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The pdfsync homepage states that:

At the end of this summer (2007), pdfsync is slowly migrating to pdftex itself. We are working at giving pdftex all the pdfsync ability and more...

The pdfsync README file discourages people from using pdfsync:

pdfsync uses extremely sensible code. You should not use pdfsync on final documents because it can change the layout rather significantly.

From your knowledge and experience, what is the actual status of pdfsync?

  • Is it safe to use pdfsync?
  • Is there an alternative for pdfsync that is built into pdftex?
  • Is there a different tool for pdflatex that offers DVI-like functionality (forward and backward search)?
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And: Is this also available with word-level granularity? See: tex.stackexchange.com/questions/39678/… –  krlmlr Jun 13 '12 at 19:25
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2 Answers

up vote 17 down vote accepted

The SyncTeX system is now built into pdfTeX, etc., with both TeX Live and MikTeX. Many people use this routinely and without issue.

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Not only pdfTeX but also LuaTeX and XeTeX (i.e. all the three actively used engines), and many viewers and editors support it (SumatraPDF, Evince, Okular, Gedit, Emacs, Vim, TeXWorks, to name some). –  Khaled Hosny Oct 24 '10 at 11:26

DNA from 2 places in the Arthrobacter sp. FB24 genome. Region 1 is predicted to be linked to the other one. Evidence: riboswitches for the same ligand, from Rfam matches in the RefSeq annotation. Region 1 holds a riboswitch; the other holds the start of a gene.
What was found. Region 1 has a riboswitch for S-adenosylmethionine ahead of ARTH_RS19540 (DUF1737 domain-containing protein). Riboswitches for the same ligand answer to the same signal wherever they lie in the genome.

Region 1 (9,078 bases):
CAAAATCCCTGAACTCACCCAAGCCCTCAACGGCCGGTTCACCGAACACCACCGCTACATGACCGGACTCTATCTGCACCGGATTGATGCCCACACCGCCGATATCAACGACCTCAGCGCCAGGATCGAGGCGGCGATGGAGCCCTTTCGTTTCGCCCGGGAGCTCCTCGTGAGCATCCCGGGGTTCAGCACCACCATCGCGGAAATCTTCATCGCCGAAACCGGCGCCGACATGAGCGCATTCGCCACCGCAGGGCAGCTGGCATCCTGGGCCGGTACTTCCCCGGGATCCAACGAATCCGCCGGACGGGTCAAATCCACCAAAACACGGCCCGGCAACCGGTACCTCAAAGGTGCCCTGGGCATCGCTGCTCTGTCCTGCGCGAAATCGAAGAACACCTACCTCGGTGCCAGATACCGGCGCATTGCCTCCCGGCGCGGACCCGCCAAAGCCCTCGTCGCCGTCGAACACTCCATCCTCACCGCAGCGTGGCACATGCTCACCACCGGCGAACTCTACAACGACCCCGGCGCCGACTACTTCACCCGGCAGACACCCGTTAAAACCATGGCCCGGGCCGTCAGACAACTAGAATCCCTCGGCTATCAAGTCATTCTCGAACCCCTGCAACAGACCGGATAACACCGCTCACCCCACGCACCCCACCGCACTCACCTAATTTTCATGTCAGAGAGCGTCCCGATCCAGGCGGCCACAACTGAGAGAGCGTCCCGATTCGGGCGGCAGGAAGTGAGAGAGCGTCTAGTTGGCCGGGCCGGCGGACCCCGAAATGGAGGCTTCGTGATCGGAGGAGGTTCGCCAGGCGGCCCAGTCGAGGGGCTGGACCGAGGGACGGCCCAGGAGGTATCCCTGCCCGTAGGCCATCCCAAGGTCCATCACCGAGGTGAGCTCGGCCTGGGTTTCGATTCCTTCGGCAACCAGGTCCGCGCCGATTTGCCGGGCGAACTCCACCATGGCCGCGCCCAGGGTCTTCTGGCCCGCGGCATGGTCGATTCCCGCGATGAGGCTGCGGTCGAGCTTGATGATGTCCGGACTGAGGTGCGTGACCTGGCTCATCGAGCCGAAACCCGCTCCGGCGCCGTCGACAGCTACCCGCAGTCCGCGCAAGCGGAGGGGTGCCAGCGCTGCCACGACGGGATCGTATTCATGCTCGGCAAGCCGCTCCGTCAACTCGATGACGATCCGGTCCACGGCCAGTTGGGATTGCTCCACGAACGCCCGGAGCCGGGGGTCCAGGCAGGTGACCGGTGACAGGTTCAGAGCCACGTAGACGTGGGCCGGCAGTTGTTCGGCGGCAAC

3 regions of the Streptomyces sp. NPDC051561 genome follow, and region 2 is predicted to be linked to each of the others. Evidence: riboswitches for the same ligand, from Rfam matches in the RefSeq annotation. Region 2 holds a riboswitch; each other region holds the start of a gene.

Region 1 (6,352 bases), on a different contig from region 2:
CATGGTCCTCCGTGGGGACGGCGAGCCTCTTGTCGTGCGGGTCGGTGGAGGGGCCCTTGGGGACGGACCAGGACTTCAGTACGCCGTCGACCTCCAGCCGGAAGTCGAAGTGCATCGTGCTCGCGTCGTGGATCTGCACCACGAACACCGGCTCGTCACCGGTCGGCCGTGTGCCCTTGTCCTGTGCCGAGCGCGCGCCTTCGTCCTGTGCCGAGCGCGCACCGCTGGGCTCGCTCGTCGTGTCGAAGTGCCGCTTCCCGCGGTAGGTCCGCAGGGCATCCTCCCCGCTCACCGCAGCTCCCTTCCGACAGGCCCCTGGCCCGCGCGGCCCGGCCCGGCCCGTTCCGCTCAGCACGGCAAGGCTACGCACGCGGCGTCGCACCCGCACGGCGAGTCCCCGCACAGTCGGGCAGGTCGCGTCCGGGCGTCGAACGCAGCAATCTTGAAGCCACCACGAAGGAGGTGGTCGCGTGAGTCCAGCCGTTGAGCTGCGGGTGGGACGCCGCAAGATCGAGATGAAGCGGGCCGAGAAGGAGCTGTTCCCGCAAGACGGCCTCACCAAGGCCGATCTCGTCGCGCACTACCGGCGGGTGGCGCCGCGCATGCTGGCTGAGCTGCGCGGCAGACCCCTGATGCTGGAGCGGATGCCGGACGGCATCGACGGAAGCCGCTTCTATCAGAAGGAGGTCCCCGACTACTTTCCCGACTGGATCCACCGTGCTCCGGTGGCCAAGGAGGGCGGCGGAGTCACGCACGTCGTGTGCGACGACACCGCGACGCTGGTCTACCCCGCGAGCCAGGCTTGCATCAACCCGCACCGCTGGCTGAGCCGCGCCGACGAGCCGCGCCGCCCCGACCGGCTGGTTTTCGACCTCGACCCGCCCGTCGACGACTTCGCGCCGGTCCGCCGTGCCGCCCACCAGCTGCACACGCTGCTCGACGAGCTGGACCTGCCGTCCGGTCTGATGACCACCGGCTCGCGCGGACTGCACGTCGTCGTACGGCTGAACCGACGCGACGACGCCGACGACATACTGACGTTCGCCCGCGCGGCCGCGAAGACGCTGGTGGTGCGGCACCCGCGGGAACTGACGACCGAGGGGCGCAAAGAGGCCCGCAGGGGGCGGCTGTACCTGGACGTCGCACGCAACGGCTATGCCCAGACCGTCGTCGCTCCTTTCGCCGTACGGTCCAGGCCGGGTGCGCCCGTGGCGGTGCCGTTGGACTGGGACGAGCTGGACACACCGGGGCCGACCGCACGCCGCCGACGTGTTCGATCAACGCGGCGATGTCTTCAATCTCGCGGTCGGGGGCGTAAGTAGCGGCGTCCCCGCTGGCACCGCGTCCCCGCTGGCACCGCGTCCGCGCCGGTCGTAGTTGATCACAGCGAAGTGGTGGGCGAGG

Does anyone know whether Acrobat interoperates with it? –  Geoffrey Jones Oct 24 '10 at 14:53
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@frabjous: Acrobat and even Adobe Reader are really too bloated and slow to be of much use anyway - This isn't true if you need one of the many features that only Acrobat provides in a reliable form. I don't like Acrobat, but I can't do without it. –  Charles Stewart Oct 25 '10 at 10:04
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@frabjous: Charles's point is spot on. Two other points: 1) there's little choice in the matter in managed environments where Acrobat Pro and Reader are site-licensed, supported and designated; 2) Acrobat is (rightly or wrongly) the de facto reference reader for pdf publications. Eschewing this s/w is likely to bite you (via your customers) in unanticipated ways if you don't test your publications against it or if you remain unfamiliar with it in its various incarnations. Your suggestion only holds water if your work is not commercial, not complex and/or you don't need much QA. –  Geoffrey Jones Oct 25 '10 at 14:03
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I wasn't arguing against using Acrobat or Reader at all, ever. I was just arguing against it for the purposes of LaTeX during the composition phase. Aside from the obvious lack of support for SyncTeX, it's just too slow to keep up. And arguing that one should use it just because it's the "de facto standard" seems to be me a self-fulfilling prophecy, and bad policy. If I reasoned like that, I would still be using Word and Windows, not LaTeX and linux, both of which I find infinitely better. Why not argue for Internet explorer while we're at it? –  frabjous Oct 26 '10 at 0:18
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Joseph is correct: this feature is now included inside all of the TeX-based engines. And note well that you now shouldn't use the pdfsync package -- everything happens automatically.

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Just to add an observation. I couldn't get multicols to align properly and I eventually found the culprit to be pdfsync. –  Louis Jun 28 '13 at 21:34
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